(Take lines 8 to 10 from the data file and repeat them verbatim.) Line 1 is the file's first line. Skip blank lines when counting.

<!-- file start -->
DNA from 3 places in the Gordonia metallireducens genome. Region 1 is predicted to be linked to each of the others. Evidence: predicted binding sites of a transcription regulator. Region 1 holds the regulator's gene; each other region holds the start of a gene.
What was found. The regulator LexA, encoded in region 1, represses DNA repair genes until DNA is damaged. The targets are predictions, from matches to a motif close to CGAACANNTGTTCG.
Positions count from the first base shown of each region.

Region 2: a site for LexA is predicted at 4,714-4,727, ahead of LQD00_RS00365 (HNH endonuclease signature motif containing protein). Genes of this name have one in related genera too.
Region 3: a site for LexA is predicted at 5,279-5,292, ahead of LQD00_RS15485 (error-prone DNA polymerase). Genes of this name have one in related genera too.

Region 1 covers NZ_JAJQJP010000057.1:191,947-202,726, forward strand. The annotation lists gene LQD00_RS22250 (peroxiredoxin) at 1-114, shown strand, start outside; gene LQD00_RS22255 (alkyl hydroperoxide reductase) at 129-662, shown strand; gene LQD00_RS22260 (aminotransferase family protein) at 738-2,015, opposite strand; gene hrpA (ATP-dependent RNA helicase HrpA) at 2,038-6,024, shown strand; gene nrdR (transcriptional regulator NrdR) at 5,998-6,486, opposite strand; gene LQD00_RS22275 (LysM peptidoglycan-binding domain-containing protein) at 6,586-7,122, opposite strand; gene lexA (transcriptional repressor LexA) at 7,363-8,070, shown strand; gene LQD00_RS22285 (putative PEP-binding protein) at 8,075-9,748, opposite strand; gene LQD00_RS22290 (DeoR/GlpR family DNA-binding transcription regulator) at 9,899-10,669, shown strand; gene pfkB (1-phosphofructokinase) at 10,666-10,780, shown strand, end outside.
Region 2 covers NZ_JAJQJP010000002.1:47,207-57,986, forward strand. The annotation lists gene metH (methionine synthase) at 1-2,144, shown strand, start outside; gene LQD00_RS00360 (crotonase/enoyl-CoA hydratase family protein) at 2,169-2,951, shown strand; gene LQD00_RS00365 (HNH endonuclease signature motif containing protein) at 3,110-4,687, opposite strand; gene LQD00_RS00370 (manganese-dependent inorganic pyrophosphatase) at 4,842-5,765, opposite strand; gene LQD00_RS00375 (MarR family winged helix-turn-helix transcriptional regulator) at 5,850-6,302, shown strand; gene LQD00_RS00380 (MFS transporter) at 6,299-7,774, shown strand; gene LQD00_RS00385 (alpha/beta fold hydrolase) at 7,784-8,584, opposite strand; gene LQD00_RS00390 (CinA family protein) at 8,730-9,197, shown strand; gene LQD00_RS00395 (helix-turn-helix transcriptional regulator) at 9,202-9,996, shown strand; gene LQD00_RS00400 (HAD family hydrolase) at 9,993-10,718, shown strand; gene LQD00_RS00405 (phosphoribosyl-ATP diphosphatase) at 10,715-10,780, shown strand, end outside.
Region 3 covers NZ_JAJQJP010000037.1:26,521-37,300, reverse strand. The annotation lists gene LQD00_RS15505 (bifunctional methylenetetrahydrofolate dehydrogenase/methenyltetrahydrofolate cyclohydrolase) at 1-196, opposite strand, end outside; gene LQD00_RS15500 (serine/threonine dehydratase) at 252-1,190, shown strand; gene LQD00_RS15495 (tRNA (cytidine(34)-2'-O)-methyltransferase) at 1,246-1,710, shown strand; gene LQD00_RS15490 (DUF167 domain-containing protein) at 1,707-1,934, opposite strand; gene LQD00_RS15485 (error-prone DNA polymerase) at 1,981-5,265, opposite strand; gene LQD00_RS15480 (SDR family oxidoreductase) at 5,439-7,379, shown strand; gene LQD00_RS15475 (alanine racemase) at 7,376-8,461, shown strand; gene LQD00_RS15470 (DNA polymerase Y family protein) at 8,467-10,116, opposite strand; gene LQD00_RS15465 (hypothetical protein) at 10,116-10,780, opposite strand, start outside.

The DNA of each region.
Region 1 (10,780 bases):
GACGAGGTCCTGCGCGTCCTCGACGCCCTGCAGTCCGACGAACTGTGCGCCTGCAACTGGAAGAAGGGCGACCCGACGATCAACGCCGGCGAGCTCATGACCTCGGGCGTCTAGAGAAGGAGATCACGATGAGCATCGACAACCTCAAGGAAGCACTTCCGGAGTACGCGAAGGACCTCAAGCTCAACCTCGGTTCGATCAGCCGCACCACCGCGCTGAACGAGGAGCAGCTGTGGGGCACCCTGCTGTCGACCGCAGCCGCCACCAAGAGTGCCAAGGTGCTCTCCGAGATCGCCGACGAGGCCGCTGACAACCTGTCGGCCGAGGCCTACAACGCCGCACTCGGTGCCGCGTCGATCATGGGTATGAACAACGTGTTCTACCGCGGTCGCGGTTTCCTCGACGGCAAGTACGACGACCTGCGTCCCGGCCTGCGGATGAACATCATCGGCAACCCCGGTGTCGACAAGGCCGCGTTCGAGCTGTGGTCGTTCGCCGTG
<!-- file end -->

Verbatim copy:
Region 3 covers NZ_JAJQJP010000037.1:26,521-37,300, reverse strand. The annotation lists gene LQD00_RS15505 (bifunctional methylenetetrahydrofolate dehydrogenase/methenyltetrahydrofolate cyclohydrolase) at 1-196, opposite strand, end outside; gene LQD00_RS15500 (serine/threonine dehydratase) at 252-1,190, shown strand; gene LQD00_RS15495 (tRNA (cytidine(34)-2'-O)-methyltransferase) at 1,246-1,710, shown strand; gene LQD00_RS15490 (DUF167 domain-containing protein) at 1,707-1,934, opposite strand; gene LQD00_RS15485 (error-prone DNA polymerase) at 1,981-5,265, opposite strand; gene LQD00_RS15480 (SDR family oxidoreductase) at 5,439-7,379, shown strand; gene LQD00_RS15475 (alanine racemase) at 7,376-8,461, shown strand; gene LQD00_RS15470 (DNA polymerase Y family protein) at 8,467-10,116, opposite strand; gene LQD00_RS15465 (hypothetical protein) at 10,116-10,780, opposite strand, start outside.

The DNA of each region.
Region 1 (10,780 bases):